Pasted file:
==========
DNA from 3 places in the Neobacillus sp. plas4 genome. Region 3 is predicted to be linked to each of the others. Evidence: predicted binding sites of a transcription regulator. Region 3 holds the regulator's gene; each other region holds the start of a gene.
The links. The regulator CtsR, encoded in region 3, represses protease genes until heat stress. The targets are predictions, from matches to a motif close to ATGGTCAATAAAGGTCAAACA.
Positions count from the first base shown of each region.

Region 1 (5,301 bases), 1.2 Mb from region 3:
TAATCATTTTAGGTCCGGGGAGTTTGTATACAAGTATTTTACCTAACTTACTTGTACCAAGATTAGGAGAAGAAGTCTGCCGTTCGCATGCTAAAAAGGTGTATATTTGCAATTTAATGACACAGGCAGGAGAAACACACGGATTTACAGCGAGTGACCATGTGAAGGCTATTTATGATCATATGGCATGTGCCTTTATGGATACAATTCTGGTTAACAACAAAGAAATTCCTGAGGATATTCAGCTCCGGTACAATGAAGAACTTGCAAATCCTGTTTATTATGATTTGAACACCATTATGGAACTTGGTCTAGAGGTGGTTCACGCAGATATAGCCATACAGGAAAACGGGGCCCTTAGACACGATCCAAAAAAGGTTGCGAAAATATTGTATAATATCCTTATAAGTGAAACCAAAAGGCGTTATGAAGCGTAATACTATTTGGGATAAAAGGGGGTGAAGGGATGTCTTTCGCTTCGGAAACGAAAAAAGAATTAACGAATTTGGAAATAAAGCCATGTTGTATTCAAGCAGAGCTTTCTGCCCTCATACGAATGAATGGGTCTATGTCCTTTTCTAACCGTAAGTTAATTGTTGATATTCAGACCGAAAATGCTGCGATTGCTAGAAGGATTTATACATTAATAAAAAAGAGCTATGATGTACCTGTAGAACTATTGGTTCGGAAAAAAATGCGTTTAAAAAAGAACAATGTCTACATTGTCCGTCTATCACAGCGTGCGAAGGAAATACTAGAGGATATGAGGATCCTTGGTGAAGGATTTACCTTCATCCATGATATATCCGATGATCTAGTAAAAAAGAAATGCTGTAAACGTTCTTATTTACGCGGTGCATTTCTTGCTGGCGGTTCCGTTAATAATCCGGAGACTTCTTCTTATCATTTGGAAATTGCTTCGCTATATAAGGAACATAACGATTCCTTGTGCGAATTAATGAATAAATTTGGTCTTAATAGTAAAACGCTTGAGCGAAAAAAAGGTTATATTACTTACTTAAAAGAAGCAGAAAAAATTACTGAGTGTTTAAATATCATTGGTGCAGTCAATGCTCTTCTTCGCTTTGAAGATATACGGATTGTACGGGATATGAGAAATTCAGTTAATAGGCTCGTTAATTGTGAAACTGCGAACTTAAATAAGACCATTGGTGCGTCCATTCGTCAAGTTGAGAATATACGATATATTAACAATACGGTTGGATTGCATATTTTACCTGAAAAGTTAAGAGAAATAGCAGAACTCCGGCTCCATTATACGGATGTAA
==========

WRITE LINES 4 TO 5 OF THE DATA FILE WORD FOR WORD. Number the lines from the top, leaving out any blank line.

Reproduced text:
Region 1 (5,301 bases), 1.2 Mb from region 3:
TAATCATTTTAGGTCCGGGGAGTTTGTATACAAGTATTTTACCTAACTTACTTGTACCAAGATTAGGAGAAGAAGTCTGCCGTTCGCATGCTAAAAAGGTGTATATTTGCAATTTAATGACACAGGCAGGAGAAACACACGGATTTACAGCGAGTGACCATGTGAAGGCTATTTATGATCATATGGCATGTGCCTTTATGGATACAATTCTGGTTAACAACAAAGAAATTCCTGAGGATATTCAGCTCCGGTACAATGAAGAACTTGCAAATCCTGTTTATTATGATTTGAACACCATTATGGAACTTGGTCTAGAGGTGGTTCACGCAGATATAGCCATACAGGAAAACGGGGCCCTTAGACACGATCCAAAAAAGGTTGCGAAAATATTGTATAATATCCTTATAAGTGAAACCAAAAGGCGTTATGAAGCGTAATACTATTTGGGATAAAAGGGGGTGAAGGGATGTCTTTCGCTTCGGAAACGAAAAAAGAATTAACGAATTTGGAAATAAAGCCATGTTGTATTCAAGCAGAGCTTTCTGCCCTCATACGAATGAATGGGTCTATGTCCTTTTCTAACCGTAAGTTAATTGTTGATATTCAGACCGAAAATGCTGCGATTGCTAGAAGGATTTATACATTAATAAAAAAGAGCTATGATGTACCTGTAGAACTATTGGTTCGGAAAAAAATGCGTTTAAAAAAGAACAATGTCTACATTGTCCGTCTATCACAGCGTGCGAAGGAAATACTAGAGGATATGAGGATCCTTGGTGAAGGATTTACCTTCATCCATGATATATCCGATGATCTAGTAAAAAAGAAATGCTGTAAACGTTCTTATTTACGCGGTGCATTTCTTGCTGGCGGTTCCGTTAATAATCCGGAGACTTCTTCTTATCATTTGGAAATTGCTTCGCTATATAAGGAACATAACGATTCCTTGTGCGAATTAATGAATAAATTTGGTCTTAATAGTAAAACGCTTGAGCGAAAAAAAGGTTATATTACTTACTTAAAAGAAGCAGAAAAAATTACTGAGTGTTTAAATATCATTGGTGCAGTCAATGCTCTTCTTCGCTTTGAAGATATACGGATTGTACGGGATATGAGAAATTCAGTTAATAGGCTCGTTAATTGTGAAACTGCGAACTTAAATAAGACCATTGGTGCGTCCATTCGTCAAGTTGAGAATATACGATATATTAACAATACGGTTGGATTGCATATTTTACCTGAAAAGTTAAGAGAAATAGCAGAACTCCGGCTCCATTATACGGATGTAA